How low do you let your fuel tank get?

Mom keeps saying Google says the trip is 1400 miles and will take 29 hours. That did not seem logical, but my brother-in-law pointed out places where trucks (or trucks with trailers) were required to drive slower.

I really do not like making left turns.

Set triangles twenty feet from the shoulder stripe, if possible, but highway lanes are usually twelve feet. Put it on the lane marker?

How many Army rations do you think a trip like that would take?

We already have the truck. I need to check the tires every two hours, right? I drove a school bus for 5.5 years and drove large vehicles for the Army for 8, but I only once drove a school bus outside of the valley, and the Army runs things differently. I used to pre-trip the civilian bus and my Sergeants would yell at me when I did the brake check. I never picked up a CDL manual to show them proper procedure.

When did trucks start turning off automatically after five minutes? I encountered this for the first time a year ago at annual training. For some bizarre reason, they said the nearest bus was at Fort Huachuca, 185 miles from our base in Phoenix. We had two short female Soldiers, barely over five feet. One announced she was driving and the other called Shotgun. I am 6'2" and the Sergeant is 6'3". He didn't care, so I just got in the back. It sure did not seem like the bus even idled five minutes. It shut down twice before I finished inspecting it and we left it there.

They had another bus waiting for us.

We used to have loads fall off our trucks in Afghanistan. We tightened the cargo straps as much as we could and periodically asked the truck behind us how everything looked. "Good--you lost something!"

I can definitely imagine what problems a shifting load could cause. I needed to look up load lock. How terrible is it we are just using rope?

I asked my sister if I was under orders to not attempt the entire drive in one shot. She said "Absolutely." My brother-in-law told me to go for it.

I drive three and a half hours each way to my mom's house once a month. The furthest I ever drove in Afghanistan was about ninety miles, but that is entirely different.

This is officially the furthest I will have ever driven, but several times as far as I ever drove a large vehicle. My roommate finished the semester and I offered to compensate him if he rode along, but he was not interested.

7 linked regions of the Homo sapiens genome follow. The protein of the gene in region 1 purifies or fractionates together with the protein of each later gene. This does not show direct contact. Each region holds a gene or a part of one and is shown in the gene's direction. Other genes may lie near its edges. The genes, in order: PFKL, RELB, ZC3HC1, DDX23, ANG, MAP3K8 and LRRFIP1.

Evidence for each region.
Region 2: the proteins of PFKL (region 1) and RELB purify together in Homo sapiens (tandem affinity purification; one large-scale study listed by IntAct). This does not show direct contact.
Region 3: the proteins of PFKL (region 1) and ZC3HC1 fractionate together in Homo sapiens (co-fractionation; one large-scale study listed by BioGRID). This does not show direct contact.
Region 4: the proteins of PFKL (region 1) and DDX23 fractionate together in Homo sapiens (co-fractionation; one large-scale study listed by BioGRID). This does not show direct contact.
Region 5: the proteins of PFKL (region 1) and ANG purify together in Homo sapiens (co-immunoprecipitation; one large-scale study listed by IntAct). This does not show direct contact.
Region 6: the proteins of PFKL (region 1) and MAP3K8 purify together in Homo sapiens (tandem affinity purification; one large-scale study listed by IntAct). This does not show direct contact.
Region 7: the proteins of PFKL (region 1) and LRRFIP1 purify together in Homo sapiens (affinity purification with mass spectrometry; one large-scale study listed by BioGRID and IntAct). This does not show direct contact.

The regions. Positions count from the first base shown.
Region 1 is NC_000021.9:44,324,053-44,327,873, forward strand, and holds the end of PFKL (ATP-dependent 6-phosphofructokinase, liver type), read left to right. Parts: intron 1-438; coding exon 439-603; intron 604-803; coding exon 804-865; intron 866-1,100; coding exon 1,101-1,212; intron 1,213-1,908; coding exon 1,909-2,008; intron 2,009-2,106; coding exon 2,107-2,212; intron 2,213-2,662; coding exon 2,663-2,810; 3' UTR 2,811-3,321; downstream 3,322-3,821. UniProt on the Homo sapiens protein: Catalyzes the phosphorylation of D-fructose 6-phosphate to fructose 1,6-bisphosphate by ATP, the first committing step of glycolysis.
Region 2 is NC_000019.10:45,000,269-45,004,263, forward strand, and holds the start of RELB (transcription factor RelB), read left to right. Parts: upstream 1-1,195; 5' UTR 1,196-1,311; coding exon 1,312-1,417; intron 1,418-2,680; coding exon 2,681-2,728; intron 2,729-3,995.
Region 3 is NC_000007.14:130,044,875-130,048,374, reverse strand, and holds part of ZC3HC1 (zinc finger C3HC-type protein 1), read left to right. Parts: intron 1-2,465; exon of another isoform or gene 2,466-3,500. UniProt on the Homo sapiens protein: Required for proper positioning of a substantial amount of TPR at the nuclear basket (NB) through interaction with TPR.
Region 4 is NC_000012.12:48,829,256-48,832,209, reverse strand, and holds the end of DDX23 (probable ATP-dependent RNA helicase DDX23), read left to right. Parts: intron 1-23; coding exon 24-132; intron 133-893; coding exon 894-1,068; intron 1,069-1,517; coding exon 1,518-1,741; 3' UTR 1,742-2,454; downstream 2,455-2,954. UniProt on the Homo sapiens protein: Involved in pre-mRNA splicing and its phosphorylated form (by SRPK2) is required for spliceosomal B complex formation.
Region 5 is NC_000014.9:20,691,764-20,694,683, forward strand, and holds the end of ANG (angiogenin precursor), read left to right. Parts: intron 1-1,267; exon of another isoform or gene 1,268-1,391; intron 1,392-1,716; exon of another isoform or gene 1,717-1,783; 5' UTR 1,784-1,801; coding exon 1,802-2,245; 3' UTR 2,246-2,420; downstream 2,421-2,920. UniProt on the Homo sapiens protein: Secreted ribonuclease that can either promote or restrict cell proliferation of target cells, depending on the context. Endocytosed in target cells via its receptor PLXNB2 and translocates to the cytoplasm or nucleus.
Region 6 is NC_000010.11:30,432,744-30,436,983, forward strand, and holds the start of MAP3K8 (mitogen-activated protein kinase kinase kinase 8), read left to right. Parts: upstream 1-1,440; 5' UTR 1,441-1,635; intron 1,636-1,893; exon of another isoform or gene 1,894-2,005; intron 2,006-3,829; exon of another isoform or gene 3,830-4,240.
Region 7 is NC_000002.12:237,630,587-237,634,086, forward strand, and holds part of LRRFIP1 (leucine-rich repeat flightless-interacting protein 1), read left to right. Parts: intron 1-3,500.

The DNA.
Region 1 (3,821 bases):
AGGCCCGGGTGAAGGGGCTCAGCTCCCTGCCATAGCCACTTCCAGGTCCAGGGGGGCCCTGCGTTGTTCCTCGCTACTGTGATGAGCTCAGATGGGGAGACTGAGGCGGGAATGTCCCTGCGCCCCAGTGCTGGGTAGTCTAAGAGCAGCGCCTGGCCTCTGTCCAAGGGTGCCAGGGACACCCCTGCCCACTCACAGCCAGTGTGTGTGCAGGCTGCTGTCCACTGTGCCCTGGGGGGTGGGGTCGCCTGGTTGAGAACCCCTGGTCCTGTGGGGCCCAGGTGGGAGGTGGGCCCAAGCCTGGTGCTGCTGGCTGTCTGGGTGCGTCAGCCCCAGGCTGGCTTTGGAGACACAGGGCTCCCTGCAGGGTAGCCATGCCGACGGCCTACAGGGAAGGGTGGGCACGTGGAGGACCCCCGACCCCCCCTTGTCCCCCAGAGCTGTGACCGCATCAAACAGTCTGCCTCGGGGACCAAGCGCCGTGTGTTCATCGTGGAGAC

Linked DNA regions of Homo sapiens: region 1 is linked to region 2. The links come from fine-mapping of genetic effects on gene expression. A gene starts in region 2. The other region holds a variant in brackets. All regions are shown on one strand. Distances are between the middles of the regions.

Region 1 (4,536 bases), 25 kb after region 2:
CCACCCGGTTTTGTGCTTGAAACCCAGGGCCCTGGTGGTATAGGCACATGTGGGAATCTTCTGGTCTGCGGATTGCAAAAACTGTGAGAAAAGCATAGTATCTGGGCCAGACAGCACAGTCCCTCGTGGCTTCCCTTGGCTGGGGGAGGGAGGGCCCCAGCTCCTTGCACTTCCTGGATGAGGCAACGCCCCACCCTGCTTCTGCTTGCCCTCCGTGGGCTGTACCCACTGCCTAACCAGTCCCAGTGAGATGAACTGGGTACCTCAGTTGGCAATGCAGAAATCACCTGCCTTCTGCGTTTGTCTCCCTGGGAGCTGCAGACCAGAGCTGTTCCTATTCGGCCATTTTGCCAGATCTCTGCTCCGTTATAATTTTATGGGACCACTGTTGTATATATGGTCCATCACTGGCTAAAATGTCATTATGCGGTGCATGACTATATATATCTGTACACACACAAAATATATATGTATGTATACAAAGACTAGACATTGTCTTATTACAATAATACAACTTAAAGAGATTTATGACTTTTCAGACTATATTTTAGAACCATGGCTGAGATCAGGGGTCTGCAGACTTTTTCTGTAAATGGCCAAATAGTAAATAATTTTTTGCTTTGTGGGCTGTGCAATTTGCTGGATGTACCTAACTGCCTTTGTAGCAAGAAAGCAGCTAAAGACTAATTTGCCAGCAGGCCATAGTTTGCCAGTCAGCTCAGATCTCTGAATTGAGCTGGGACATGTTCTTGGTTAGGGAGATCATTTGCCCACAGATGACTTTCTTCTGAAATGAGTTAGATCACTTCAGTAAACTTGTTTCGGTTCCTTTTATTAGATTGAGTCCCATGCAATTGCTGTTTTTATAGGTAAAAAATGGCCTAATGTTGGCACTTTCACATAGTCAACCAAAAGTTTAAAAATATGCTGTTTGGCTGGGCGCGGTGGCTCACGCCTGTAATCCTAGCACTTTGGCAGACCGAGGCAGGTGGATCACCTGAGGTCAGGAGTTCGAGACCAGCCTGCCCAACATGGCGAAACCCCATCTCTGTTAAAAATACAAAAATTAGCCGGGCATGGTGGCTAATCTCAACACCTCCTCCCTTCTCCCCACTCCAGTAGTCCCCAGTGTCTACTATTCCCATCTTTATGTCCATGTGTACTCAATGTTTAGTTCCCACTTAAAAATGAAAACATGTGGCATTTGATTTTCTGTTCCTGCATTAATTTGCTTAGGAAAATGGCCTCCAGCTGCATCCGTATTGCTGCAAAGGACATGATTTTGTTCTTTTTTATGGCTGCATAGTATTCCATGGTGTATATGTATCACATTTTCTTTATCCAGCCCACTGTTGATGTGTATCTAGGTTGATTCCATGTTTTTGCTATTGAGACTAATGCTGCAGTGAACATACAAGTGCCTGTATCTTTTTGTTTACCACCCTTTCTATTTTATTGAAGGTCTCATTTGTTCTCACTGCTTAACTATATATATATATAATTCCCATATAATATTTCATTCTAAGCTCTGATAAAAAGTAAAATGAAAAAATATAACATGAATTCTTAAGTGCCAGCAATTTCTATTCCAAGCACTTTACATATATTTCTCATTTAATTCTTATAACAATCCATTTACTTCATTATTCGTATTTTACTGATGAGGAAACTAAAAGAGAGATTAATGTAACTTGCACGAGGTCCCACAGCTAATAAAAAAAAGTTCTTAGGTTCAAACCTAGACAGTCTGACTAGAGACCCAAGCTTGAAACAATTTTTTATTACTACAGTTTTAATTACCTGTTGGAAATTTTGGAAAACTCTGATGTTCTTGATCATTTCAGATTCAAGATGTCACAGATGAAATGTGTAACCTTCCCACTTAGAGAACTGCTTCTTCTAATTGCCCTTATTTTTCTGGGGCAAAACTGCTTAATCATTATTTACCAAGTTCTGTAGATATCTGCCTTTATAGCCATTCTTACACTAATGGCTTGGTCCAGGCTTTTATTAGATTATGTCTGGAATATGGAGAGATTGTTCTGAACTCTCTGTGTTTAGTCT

I am glad the truck has cruise control. Our school buses did not, but I never drove road trips. Army trucks definitely did not.

Should I stop at the first truck stop on the right hand side for Howe's Meaner Cleaner? Will it pay for itself in fuel savings?

Is Loves Travel Stop not as good as Pilot and Flying J? Do you now prefer Howe's to Schaeffer's?

Slow down until wolf packs pass? Perhaps people drive in wolf packs because they feel they need to be doing what everyone else is doing, which requires traveling with everyone else.

My sister's plans keep changing. She kept telling me she wanted me to leave Monday morning and I kept thinking I would roll out as soon as possible, but today she mentioned they have an appointment Tuesday afternoon, so they are leaving then. She mentioned driving into the sun would be frustrating, but she did not think it would be too bad.

Problem: If I take the Interstate as much as possible I go through California. Driving through Las Vegas is U.S. Routes most of the way, and is 1,137 miles of desert, until Bend, Oregon. If I drive through L.A., it is green once I pass Palm Springs, 300 miles.

You wrote I would average 50 MPH and said to not exceed 600 miles per day. "Start early. Before dawn is preferable. Stop early. Do not drive into the night. Get most miles out of the way by noon."

Is 4am to 4pm reasonable? I wish I could leave earlier on Tuesday, but the schedule seems pretty firm.

Thanks so much! I greatly appreciate all of your advice!
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Old 05-07-2017, 11:55 AM   #6 (permalink)